What a revelation. Christmas this year, sans cooking, sans cards (though I shall probably send out a post Christmas greeting because I dearly love getting cards and I don’t want to be cross ed off anyone’s list) sans decorations and sans a huge group of people, and sans husband for most of the day, was still Christmas. Doodah and I spent the day putting together a jigsaw puzzle on the otherwise empty kitchen table, Doodah did her best to ruin one of the simplest cake recipes in the world (to bring to the beloved cousins’.) I am pleased to report her best wasn’t good enough. We spent over an hour at the dog park with other dogs and loving owners of dogs. And when David came home, we made Tom and Jerry’s and relaxed. Together. Dogs and all.
Tell, have any of you ever let the holidays go, only to discover they didn’t go anywhere? And while you’re at it, want to tell me some WONDERFUL, INSPIRING, SWEET stories about Pitbulls? Some of the older generation in my family is having fits about Sweet Sophie Mae’s inclusion in out family.
Bonner; age 9 months
Sophie Mae; age 7 months eddie; age 11 months and Connie; age older than 11 months
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It occurred to me this weekend as we were cleaning out our basement that this Christmas will be the twentieth that my husband and I have spent together as a married couple. I realized that when I came across a box filled with letters we sent to each other during our engagement, when we were living a thousand miles apart--he in Puerto Rico, where he was stationed with the Coast Guard, and me in Louisville, planning our wedding.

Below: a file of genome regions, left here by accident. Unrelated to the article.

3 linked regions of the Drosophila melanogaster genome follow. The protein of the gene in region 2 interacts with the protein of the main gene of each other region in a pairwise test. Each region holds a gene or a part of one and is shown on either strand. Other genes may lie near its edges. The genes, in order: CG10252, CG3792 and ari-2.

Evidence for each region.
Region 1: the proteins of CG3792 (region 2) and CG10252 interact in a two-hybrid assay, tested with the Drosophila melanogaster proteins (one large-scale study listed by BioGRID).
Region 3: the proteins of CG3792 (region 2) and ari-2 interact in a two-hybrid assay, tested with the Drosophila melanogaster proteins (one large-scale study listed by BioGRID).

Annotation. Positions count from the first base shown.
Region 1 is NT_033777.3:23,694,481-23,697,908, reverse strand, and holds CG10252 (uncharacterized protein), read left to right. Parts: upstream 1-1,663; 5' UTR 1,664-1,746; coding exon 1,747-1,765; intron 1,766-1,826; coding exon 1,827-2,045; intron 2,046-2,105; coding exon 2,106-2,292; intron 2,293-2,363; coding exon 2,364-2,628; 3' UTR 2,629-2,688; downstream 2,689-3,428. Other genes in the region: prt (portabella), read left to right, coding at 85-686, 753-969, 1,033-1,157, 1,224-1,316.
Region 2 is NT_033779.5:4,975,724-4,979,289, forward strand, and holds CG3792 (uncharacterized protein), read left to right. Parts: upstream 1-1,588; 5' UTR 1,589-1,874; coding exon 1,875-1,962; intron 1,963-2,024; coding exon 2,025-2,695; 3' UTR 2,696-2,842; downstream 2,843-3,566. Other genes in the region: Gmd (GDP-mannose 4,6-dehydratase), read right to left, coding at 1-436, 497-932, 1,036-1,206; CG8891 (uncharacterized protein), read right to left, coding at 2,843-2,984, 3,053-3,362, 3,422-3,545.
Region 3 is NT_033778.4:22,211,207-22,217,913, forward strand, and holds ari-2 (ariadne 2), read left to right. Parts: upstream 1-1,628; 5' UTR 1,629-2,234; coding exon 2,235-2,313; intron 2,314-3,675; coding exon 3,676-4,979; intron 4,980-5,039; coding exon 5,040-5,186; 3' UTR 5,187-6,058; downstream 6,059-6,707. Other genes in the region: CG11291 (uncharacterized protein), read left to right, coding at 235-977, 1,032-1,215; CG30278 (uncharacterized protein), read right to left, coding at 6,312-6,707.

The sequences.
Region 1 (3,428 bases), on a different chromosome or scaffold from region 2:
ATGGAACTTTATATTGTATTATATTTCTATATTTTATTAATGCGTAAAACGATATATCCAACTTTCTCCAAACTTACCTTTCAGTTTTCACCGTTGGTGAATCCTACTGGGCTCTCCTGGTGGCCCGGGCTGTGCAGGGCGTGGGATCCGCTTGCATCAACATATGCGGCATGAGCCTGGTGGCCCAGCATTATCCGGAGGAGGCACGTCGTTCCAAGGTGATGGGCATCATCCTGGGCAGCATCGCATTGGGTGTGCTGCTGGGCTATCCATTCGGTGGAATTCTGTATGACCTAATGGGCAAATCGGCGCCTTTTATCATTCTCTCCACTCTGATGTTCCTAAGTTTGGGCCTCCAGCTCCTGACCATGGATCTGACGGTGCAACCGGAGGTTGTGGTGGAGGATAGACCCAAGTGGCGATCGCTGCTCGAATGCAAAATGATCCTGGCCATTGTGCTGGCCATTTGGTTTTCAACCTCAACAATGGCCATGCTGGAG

What’s weird is that, even after we married, we lived apart for almost two months. When we settled on our November 1st wedding date more than a year in advance, my husband hadn’t yet been assigned to a cutter, and I was still in grad school. By the time we married, I was back working in retail management, and he was spending the bulk of his time under way. The months of November and December, in particular, he was going to be gone almost all the time, and those were the months when the owner of the shop I managed did ninety percent of his business. So my husband and I decided I would work that extra time so we would have the extra money, and I’d arrive in San Juan on Christmas Eve. It seemed like a nice date to start our life together.
It was dark by the time I arrived, the air warm and heavy when we walked out of the airport and into the night (it had been below freezing when I left Louisville). We headed straight to the apartment he’d found for us and which I had yet to see, a tiny place on Ashford Avenue with an ocean view--if you stood in the kitchen and held your head just so and squinted through two hotels across the street. I’d mailed a box earlier that contained my gifts to him, including a stocking I’d stuffed, but I honestly don’t remember what I bought him that year. Probably a book. Maybe a cassette. A shirt of some kind. Nothing major. I remember he gave me two pairs of earrings, both made locally, which I still often wear.